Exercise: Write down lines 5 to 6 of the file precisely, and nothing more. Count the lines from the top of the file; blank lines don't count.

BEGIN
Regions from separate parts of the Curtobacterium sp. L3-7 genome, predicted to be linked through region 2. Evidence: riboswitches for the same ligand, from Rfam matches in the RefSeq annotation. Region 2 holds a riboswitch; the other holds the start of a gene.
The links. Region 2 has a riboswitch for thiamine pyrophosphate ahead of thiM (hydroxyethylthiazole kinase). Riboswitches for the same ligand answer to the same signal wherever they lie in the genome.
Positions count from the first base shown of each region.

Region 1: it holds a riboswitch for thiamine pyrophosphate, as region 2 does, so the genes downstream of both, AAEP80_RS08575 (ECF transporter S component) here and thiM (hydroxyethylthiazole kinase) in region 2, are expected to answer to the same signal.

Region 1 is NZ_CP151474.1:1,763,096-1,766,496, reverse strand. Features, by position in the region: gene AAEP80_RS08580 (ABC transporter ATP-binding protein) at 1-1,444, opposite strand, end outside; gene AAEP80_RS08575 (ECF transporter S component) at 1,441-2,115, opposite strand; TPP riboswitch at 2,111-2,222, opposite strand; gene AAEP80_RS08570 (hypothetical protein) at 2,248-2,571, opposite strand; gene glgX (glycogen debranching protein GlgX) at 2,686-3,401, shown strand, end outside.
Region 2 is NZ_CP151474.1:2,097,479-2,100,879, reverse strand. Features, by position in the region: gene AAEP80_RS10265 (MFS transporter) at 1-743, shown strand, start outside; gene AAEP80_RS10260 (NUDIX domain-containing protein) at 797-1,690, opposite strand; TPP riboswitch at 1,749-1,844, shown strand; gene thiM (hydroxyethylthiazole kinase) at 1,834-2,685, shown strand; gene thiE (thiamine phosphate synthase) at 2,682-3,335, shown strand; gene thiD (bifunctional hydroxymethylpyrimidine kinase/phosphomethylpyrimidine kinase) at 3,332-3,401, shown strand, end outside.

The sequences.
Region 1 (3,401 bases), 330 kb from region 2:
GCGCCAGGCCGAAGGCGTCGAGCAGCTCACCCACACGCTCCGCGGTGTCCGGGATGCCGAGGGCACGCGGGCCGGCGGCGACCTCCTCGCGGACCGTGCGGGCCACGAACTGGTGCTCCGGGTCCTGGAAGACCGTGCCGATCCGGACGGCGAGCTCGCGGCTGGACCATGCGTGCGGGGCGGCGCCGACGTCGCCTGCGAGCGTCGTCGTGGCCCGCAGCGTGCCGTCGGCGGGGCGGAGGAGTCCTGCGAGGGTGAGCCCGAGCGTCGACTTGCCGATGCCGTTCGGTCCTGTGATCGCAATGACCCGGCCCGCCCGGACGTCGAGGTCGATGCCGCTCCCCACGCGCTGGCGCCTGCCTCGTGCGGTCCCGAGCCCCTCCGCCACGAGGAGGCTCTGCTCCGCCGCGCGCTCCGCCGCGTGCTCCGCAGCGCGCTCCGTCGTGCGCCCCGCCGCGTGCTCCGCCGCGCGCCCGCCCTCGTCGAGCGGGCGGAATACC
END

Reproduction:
Region 1 is NZ_CP151474.1:1,763,096-1,766,496, reverse strand. Features, by position in the region: gene AAEP80_RS08580 (ABC transporter ATP-binding protein) at 1-1,444, opposite strand, end outside; gene AAEP80_RS08575 (ECF transporter S component) at 1,441-2,115, opposite strand; TPP riboswitch at 2,111-2,222, opposite strand; gene AAEP80_RS08570 (hypothetical protein) at 2,248-2,571, opposite strand; gene glgX (glycogen debranching protein GlgX) at 2,686-3,401, shown strand, end outside.
Region 2 is NZ_CP151474.1:2,097,479-2,100,879, reverse strand. Features, by position in the region: gene AAEP80_RS10265 (MFS transporter) at 1-743, shown strand, start outside; gene AAEP80_RS10260 (NUDIX domain-containing protein) at 797-1,690, opposite strand; TPP riboswitch at 1,749-1,844, shown strand; gene thiM (hydroxyethylthiazole kinase) at 1,834-2,685, shown strand; gene thiE (thiamine phosphate synthase) at 2,682-3,335, shown strand; gene thiD (bifunctional hydroxymethylpyrimidine kinase/phosphomethylpyrimidine kinase) at 3,332-3,401, shown strand, end outside.